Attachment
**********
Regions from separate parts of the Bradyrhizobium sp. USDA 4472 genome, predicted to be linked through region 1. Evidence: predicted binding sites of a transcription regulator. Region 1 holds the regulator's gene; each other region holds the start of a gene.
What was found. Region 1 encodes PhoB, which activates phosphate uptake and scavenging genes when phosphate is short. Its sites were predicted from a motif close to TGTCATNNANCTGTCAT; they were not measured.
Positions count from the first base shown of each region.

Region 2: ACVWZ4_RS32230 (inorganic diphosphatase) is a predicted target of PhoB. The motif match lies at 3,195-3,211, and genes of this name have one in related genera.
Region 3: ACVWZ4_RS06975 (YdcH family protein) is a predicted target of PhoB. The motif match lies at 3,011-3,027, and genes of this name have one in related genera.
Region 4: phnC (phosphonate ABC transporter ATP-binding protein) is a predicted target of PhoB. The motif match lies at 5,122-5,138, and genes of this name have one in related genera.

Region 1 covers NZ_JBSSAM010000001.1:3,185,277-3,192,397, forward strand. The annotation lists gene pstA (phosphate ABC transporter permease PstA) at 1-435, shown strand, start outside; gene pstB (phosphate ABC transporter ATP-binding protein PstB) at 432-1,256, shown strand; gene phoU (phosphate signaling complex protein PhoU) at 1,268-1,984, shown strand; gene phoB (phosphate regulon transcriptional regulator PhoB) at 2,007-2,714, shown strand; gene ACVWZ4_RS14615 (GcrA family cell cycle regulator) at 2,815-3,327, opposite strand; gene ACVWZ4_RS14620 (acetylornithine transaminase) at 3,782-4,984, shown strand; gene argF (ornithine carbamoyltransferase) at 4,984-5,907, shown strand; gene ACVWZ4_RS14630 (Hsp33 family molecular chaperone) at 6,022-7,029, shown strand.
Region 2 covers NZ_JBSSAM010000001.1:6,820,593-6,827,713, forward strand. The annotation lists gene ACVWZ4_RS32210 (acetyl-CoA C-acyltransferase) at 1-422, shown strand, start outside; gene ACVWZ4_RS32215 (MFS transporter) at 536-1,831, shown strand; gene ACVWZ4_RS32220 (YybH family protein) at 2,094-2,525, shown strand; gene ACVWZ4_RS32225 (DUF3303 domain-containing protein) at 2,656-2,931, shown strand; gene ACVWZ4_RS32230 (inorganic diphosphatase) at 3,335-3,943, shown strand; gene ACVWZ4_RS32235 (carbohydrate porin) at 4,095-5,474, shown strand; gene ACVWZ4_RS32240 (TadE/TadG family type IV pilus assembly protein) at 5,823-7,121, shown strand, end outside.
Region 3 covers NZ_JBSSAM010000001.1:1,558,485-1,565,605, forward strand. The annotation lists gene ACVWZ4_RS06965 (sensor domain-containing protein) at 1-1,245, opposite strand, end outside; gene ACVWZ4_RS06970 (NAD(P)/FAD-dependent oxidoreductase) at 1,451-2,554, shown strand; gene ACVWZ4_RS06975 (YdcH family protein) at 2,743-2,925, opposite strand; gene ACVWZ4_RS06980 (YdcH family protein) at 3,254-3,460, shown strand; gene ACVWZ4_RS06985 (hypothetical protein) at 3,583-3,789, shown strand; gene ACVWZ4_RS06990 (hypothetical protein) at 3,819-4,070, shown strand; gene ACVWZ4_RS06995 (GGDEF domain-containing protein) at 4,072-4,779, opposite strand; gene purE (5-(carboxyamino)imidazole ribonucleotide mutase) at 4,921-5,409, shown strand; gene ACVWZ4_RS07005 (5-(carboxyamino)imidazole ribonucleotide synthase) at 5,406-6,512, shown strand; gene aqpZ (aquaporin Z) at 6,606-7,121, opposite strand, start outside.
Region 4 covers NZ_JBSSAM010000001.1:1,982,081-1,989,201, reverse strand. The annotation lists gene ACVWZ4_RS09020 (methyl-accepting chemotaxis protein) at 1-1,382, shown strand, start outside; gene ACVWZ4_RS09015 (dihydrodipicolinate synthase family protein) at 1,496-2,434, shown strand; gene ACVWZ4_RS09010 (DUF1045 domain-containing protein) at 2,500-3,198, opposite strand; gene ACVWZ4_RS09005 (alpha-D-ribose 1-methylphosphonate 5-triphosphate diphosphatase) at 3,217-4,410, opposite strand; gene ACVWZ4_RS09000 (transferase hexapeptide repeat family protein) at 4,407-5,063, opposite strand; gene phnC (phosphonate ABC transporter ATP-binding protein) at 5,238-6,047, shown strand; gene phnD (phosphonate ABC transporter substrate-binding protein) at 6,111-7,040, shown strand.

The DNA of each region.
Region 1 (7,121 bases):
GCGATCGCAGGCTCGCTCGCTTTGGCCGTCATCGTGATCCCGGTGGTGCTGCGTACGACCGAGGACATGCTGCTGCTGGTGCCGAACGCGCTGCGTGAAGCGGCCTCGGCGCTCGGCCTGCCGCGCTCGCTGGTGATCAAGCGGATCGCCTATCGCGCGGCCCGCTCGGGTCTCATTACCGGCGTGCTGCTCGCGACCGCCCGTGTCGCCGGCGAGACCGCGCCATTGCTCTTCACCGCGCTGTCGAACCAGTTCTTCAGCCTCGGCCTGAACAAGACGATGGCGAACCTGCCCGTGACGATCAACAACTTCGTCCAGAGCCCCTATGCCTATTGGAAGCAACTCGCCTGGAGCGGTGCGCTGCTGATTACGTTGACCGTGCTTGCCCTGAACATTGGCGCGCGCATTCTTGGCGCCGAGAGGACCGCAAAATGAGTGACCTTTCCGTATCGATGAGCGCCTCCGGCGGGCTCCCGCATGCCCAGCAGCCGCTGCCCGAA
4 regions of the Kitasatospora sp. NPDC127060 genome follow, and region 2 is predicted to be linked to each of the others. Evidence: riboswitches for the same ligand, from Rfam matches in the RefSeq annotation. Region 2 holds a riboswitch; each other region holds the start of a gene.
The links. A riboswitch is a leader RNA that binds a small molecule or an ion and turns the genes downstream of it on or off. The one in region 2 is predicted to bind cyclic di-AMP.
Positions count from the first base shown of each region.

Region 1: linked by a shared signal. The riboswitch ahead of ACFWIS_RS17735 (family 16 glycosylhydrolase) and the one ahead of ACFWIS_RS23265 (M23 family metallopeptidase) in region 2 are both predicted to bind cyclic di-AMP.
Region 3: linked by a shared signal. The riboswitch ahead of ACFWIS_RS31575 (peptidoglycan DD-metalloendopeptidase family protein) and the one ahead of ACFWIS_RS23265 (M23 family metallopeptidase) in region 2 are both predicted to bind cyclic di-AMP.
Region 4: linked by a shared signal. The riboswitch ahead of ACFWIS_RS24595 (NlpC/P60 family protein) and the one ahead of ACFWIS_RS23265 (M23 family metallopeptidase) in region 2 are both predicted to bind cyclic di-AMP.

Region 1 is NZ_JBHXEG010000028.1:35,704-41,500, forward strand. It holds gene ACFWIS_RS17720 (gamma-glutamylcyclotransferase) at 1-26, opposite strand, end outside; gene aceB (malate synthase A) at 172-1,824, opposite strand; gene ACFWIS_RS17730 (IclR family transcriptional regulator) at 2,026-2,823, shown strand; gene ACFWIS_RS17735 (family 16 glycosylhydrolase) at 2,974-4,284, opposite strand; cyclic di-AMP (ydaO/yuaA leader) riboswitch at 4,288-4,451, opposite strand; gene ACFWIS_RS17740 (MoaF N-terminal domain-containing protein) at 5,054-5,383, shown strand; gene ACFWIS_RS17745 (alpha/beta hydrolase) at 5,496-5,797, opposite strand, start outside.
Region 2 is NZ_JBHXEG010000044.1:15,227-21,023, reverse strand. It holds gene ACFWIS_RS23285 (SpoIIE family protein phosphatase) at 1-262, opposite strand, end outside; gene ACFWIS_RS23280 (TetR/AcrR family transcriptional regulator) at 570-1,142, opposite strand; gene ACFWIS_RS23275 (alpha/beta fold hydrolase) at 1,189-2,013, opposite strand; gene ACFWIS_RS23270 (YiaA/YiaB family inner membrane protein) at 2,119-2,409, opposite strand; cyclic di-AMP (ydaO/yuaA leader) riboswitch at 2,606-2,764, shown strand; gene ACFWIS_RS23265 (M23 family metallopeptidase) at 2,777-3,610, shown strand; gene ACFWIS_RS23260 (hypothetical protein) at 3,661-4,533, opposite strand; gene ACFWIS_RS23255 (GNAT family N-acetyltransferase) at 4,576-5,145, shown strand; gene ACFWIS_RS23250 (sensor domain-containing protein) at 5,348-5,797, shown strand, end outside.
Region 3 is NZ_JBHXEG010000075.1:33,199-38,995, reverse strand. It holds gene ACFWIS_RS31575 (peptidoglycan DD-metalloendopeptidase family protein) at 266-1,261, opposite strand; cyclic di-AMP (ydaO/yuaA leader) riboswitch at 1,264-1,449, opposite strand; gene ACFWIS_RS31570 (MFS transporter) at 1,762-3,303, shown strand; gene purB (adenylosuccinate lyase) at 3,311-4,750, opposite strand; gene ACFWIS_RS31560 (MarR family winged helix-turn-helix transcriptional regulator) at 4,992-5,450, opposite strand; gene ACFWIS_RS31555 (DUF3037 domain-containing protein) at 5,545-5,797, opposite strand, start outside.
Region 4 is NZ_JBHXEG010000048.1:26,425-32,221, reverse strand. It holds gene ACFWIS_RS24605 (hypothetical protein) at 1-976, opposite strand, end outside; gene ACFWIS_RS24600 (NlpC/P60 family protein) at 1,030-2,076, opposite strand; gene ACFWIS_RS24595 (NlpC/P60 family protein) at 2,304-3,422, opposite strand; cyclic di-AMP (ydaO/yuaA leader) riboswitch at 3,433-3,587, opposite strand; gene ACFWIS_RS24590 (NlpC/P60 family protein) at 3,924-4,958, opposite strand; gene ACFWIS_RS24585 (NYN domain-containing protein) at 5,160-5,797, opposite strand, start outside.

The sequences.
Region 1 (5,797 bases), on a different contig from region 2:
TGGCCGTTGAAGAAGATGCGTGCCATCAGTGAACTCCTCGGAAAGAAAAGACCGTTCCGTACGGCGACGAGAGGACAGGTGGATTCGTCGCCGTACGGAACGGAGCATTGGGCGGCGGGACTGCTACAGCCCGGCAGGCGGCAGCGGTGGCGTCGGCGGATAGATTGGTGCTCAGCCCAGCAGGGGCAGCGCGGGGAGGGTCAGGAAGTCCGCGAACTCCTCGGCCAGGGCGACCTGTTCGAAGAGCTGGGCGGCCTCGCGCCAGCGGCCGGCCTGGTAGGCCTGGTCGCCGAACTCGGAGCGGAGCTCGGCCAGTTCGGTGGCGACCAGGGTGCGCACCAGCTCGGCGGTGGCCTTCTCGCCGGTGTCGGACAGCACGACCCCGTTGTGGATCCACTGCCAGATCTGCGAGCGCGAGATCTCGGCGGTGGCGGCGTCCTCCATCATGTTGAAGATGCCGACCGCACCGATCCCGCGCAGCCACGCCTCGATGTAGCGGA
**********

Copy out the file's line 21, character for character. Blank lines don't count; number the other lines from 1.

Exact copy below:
Region 2 is NZ_JBHXEG010000044.1:15,227-21,023, reverse strand. It holds gene ACFWIS_RS23285 (SpoIIE family protein phosphatase) at 1-262, opposite strand, end outside; gene ACFWIS_RS23280 (TetR/AcrR family transcriptional regulator) at 570-1,142, opposite strand; gene ACFWIS_RS23275 (alpha/beta fold hydrolase) at 1,189-2,013, opposite strand; gene ACFWIS_RS23270 (YiaA/YiaB family inner membrane protein) at 2,119-2,409, opposite strand; cyclic di-AMP (ydaO/yuaA leader) riboswitch at 2,606-2,764, shown strand; gene ACFWIS_RS23265 (M23 family metallopeptidase) at 2,777-3,610, shown strand; gene ACFWIS_RS23260 (hypothetical protein) at 3,661-4,533, opposite strand; gene ACFWIS_RS23255 (GNAT family N-acetyltransferase) at 4,576-5,145, shown strand; gene ACFWIS_RS23250 (sensor domain-containing protein) at 5,348-5,797, shown strand, end outside.